“High in their mountain covens, red witches pray to the Goddess, protecting the Witchlands by throwing the bones and foretelling the future. It’s all a fake. At least, that’s what Ryder thinks. He doubts the witches really deserve their tithes—one quarter of all the crops his village can produce. And even if they can predict the future, what danger is there to foretell, now that his people’s old enemy, the Baen, has been defeated? But when a terrifying new magic threatens both his village and the coven, Ryder must confront the beautiful and silent witch who holds all the secrets. Everything he’s ever believed about witches, the Baen, magic and about himself will change, when he discovers that the prophecies he’s always scorned—
Are about him.” -goodreads
Hello there, epic like complicated fantasy novel, a variety of book I almost always seem to fall for. “Witchlanders” is fantasy, people. The fantastical world within is amazing; reminiscent of the worlds “Eragon“, ‘Narnia‘, or “The Lord of the Rings“, and I totally loved those. No one is flying dragons, there’s no talking lion, and there aren’t any hobbits to be found, but it’s the feeling. A whole different world, with magic and its varied abilities, a broad sense of imagination where you never know what’s going to happen next-- what character will discover their magical ability or what new creature will appear. It makes you want to know more, more about what their magic is, what the singing is, what’s up with the witches shrinking coven, what is going on with Ryder and Farien? Main character Ryder is excellent too. I was kind of confused about Ryder; he’s a great main character and I really liked him but the cover has a girl (I presume his sister, Skyla, but not sure), and I don’t know I just expected the protagonist to be a girl for some reason. I’m entirely okay with it being Ryder though, he was really interesting, and determined.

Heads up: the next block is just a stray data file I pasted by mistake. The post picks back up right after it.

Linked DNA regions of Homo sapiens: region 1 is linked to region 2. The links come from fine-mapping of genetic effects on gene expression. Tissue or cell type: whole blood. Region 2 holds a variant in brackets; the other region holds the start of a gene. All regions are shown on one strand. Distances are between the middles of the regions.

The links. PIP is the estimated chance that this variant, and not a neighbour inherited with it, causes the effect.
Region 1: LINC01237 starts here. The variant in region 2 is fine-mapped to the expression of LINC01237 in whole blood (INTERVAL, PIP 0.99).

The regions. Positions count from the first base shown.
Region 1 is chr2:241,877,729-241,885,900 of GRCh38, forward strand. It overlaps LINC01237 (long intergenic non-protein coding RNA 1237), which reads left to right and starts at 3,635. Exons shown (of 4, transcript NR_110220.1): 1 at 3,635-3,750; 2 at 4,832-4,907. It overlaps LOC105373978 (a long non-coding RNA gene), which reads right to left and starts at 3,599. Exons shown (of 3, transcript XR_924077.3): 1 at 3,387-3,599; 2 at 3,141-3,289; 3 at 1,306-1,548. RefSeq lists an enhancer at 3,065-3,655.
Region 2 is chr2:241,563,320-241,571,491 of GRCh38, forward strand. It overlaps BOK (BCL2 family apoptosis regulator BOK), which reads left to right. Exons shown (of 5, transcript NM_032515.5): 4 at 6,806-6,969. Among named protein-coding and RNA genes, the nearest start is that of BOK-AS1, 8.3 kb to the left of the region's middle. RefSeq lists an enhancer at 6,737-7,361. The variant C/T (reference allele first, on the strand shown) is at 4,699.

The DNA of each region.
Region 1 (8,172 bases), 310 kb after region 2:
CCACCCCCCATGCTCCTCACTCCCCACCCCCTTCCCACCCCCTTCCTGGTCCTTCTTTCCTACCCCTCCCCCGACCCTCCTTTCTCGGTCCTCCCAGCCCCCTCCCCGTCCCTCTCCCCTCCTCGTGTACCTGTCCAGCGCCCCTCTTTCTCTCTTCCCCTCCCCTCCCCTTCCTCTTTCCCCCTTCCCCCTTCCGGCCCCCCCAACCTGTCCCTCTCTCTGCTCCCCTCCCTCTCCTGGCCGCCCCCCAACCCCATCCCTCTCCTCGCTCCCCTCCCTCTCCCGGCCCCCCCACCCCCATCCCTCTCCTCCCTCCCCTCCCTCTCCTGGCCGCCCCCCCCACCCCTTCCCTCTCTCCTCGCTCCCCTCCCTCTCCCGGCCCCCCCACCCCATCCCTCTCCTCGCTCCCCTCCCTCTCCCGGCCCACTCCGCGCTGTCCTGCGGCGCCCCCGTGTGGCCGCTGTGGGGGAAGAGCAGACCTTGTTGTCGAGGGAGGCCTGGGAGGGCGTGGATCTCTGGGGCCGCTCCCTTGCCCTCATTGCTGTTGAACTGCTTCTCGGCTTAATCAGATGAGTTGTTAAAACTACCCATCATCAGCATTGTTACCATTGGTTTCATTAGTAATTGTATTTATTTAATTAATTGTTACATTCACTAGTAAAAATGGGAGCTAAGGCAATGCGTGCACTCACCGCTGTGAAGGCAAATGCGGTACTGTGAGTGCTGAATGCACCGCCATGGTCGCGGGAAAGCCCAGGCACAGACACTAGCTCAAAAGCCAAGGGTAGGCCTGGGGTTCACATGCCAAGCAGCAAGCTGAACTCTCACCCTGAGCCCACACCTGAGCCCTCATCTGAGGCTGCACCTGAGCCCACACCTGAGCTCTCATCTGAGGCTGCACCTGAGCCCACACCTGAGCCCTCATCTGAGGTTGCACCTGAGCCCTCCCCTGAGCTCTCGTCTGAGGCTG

An interesting thing I noticed throughout the book, is that some things, especially the characters, aren’t physically described much. At the beginning that actually annoyed me, but then as I read on, I unintentionally formed my own picture in my head and it was crystal clear. I don’t know if this was intentional on Lena Coakley’s part or not but it was brilliant and I’m guessing it was. The pace was good overall also, it did seem a bit slow at times but I think that happens in all fantasy books…
I’m also not sure if there’s going to be a sequel to this one or not, but I hope there is! It didn’t really seem like a stand-alone with the ending, but more importantly; I want more of the world in Witchlanders and Ryder’s adventures!
Thank you Simon&Schuster for the opportunity to review this book.